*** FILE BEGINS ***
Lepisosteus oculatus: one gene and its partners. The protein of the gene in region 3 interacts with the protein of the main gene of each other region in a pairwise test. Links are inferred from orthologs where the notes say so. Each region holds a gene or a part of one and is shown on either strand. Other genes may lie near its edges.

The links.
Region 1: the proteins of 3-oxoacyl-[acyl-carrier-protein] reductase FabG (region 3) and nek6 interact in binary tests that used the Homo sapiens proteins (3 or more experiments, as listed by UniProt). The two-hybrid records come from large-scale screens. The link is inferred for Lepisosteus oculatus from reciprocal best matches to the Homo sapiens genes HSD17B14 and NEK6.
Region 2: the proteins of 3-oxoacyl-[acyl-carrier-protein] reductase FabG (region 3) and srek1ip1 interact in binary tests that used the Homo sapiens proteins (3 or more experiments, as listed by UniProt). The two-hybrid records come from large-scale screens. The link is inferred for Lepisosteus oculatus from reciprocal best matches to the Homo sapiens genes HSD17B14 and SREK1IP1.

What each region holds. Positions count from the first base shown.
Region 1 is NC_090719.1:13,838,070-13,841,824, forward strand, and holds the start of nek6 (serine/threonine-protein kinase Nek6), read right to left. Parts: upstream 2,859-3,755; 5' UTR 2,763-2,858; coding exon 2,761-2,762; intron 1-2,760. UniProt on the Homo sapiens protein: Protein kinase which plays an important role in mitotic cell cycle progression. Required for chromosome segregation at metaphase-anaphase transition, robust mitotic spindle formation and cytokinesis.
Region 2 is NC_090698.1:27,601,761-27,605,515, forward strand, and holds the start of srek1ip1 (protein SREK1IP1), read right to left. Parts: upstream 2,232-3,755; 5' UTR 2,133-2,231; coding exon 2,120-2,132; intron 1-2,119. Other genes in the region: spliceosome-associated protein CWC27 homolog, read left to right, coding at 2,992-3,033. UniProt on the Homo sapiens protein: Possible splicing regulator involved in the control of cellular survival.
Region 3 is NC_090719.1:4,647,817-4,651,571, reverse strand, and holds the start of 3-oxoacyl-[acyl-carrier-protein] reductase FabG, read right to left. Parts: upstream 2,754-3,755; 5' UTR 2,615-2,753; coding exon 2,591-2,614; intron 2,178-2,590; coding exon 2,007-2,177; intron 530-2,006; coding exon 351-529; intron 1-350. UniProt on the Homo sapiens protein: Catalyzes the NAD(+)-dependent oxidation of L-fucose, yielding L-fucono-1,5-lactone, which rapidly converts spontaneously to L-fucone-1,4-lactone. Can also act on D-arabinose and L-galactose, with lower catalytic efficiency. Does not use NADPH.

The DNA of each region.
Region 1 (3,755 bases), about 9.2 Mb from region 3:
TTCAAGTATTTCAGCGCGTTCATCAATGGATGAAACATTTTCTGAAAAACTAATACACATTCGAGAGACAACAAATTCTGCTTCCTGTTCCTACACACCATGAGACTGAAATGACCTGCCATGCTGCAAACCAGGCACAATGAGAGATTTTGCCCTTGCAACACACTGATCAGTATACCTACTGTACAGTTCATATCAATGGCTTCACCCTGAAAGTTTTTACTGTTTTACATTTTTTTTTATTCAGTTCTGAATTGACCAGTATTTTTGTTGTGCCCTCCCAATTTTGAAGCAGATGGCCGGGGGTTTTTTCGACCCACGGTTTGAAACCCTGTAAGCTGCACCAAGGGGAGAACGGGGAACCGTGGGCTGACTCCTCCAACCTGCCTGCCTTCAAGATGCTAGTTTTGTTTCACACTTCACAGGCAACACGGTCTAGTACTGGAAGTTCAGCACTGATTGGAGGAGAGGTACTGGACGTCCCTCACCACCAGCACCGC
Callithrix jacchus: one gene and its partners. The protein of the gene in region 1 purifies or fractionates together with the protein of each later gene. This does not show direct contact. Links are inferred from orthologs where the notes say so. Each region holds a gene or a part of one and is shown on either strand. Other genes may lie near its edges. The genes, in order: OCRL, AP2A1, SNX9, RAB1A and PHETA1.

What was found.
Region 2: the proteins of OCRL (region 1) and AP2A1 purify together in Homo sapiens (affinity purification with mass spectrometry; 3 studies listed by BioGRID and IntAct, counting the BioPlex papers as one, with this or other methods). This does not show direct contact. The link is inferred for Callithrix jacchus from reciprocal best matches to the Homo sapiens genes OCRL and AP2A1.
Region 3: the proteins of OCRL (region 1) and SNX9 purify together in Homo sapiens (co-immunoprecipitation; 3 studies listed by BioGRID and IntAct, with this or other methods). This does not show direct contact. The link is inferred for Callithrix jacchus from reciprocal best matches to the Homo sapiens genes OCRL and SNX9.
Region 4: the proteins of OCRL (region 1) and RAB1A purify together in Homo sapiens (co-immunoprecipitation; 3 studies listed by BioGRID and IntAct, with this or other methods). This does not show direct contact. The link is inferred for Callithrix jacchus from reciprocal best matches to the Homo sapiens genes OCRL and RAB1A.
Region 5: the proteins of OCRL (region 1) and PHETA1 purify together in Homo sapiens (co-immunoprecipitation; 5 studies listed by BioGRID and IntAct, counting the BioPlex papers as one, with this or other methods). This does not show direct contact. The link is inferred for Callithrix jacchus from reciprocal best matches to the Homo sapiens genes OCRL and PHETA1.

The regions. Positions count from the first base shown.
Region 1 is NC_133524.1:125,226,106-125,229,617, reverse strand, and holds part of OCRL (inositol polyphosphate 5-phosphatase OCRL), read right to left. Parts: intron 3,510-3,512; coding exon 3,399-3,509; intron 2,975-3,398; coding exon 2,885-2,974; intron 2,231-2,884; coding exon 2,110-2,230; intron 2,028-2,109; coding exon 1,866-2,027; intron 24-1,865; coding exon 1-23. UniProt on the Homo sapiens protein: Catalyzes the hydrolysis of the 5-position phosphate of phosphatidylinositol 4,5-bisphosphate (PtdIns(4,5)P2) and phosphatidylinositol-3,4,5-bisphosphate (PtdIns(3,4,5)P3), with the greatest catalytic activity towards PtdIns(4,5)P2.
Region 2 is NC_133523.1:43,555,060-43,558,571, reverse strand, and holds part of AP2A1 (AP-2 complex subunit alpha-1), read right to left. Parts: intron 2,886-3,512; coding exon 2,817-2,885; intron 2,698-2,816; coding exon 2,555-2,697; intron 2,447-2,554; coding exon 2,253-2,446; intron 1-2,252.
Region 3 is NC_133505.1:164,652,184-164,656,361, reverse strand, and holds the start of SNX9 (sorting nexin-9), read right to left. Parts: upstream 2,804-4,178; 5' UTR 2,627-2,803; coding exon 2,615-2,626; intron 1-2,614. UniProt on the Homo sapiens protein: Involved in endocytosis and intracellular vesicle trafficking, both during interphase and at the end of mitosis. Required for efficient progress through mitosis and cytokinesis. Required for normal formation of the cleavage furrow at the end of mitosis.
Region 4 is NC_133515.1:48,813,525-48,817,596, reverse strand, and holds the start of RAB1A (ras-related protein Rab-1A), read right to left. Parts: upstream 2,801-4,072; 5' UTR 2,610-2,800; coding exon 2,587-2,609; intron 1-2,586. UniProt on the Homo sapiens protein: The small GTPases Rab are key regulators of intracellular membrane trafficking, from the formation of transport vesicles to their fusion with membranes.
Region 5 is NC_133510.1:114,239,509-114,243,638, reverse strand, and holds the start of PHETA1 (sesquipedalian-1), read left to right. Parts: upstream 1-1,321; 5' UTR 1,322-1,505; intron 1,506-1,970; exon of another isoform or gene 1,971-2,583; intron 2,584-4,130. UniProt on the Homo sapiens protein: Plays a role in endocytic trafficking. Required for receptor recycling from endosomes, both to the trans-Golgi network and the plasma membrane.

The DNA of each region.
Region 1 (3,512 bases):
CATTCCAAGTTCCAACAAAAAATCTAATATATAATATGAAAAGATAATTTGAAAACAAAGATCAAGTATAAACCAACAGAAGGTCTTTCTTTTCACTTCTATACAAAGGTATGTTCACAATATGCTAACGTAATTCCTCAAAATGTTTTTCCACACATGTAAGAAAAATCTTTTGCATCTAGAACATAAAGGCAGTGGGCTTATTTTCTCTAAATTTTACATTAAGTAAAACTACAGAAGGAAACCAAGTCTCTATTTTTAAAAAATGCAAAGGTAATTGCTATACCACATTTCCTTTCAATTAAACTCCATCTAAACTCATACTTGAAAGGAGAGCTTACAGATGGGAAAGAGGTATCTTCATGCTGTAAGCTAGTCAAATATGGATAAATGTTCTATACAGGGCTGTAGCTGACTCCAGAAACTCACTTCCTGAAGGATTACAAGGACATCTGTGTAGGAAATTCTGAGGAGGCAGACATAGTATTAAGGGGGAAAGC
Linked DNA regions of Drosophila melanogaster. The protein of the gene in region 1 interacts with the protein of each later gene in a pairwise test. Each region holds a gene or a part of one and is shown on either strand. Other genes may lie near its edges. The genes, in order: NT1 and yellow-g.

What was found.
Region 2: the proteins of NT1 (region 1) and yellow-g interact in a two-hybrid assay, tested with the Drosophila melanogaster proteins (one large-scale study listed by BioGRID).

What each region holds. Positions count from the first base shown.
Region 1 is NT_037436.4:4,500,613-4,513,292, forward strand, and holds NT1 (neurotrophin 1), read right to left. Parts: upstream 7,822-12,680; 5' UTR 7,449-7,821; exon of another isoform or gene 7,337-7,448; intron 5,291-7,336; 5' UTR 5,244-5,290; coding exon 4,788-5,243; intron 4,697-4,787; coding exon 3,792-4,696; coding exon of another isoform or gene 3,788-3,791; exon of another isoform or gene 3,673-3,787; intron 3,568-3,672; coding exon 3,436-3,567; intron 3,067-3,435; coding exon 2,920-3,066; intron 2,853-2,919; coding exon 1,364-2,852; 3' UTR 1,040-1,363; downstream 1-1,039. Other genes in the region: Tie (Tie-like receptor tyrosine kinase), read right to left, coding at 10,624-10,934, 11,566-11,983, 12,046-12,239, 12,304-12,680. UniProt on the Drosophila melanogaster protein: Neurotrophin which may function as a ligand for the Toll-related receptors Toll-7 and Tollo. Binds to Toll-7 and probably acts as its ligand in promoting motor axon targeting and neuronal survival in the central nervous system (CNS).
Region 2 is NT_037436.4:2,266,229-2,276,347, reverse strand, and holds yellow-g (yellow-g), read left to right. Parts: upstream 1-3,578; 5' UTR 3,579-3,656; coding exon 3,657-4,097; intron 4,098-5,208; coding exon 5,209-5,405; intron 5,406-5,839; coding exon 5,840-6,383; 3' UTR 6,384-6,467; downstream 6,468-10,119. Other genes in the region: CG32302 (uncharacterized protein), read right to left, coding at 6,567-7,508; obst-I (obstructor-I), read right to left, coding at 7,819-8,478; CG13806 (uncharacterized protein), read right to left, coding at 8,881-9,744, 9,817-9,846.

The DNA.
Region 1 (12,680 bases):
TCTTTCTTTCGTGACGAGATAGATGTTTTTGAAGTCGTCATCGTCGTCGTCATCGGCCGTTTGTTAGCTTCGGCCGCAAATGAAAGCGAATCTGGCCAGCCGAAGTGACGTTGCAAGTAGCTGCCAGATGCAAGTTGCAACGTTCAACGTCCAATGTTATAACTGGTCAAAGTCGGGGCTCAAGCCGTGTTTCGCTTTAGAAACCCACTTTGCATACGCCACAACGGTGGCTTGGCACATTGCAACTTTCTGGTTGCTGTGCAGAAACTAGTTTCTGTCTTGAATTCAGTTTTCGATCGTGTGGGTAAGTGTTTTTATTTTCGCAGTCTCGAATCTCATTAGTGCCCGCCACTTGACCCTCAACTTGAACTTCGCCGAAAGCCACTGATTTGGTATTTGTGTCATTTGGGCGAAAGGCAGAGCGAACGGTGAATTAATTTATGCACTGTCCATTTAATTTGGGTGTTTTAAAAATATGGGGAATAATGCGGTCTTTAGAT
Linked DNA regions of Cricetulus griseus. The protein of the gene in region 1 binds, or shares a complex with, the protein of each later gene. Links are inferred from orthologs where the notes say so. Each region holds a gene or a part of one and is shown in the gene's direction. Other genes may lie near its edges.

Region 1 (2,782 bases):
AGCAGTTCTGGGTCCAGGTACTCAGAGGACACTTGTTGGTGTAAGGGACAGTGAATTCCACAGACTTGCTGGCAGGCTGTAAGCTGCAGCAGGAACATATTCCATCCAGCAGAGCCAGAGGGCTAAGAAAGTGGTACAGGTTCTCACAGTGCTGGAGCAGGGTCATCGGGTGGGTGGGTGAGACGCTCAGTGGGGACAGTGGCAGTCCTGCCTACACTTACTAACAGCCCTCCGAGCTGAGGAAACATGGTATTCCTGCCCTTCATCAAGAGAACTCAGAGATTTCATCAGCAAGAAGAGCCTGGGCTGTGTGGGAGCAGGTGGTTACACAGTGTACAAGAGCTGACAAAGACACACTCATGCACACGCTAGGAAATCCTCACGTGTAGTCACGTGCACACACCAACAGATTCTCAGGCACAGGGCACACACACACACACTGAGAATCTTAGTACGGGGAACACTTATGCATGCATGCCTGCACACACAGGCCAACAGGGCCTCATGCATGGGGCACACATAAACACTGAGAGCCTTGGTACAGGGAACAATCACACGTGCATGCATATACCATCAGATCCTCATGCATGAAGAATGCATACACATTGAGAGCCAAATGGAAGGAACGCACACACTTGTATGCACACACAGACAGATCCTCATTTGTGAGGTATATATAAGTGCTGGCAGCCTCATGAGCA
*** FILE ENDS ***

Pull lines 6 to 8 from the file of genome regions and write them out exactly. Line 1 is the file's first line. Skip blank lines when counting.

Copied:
Region 1 is NC_090719.1:13,838,070-13,841,824, forward strand, and holds the start of nek6 (serine/threonine-protein kinase Nek6), read right to left. Parts: upstream 2,859-3,755; 5' UTR 2,763-2,858; coding exon 2,761-2,762; intron 1-2,760. UniProt on the Homo sapiens protein: Protein kinase which plays an important role in mitotic cell cycle progression. Required for chromosome segregation at metaphase-anaphase transition, robust mitotic spindle formation and cytokinesis.
Region 2 is NC_090698.1:27,601,761-27,605,515, forward strand, and holds the start of srek1ip1 (protein SREK1IP1), read right to left. Parts: upstream 2,232-3,755; 5' UTR 2,133-2,231; coding exon 2,120-2,132; intron 1-2,119. Other genes in the region: spliceosome-associated protein CWC27 homolog, read left to right, coding at 2,992-3,033. UniProt on the Homo sapiens protein: Possible splicing regulator involved in the control of cellular survival.
Region 3 is NC_090719.1:4,647,817-4,651,571, reverse strand, and holds the start of 3-oxoacyl-[acyl-carrier-protein] reductase FabG, read right to left. Parts: upstream 2,754-3,755; 5' UTR 2,615-2,753; coding exon 2,591-2,614; intron 2,178-2,590; coding exon 2,007-2,177; intron 530-2,006; coding exon 351-529; intron 1-350. UniProt on the Homo sapiens protein: Catalyzes the NAD(+)-dependent oxidation of L-fucose, yielding L-fucono-1,5-lactone, which rapidly converts spontaneously to L-fucone-1,4-lactone. Can also act on D-arabinose and L-galactose, with lower catalytic efficiency. Does not use NADPH.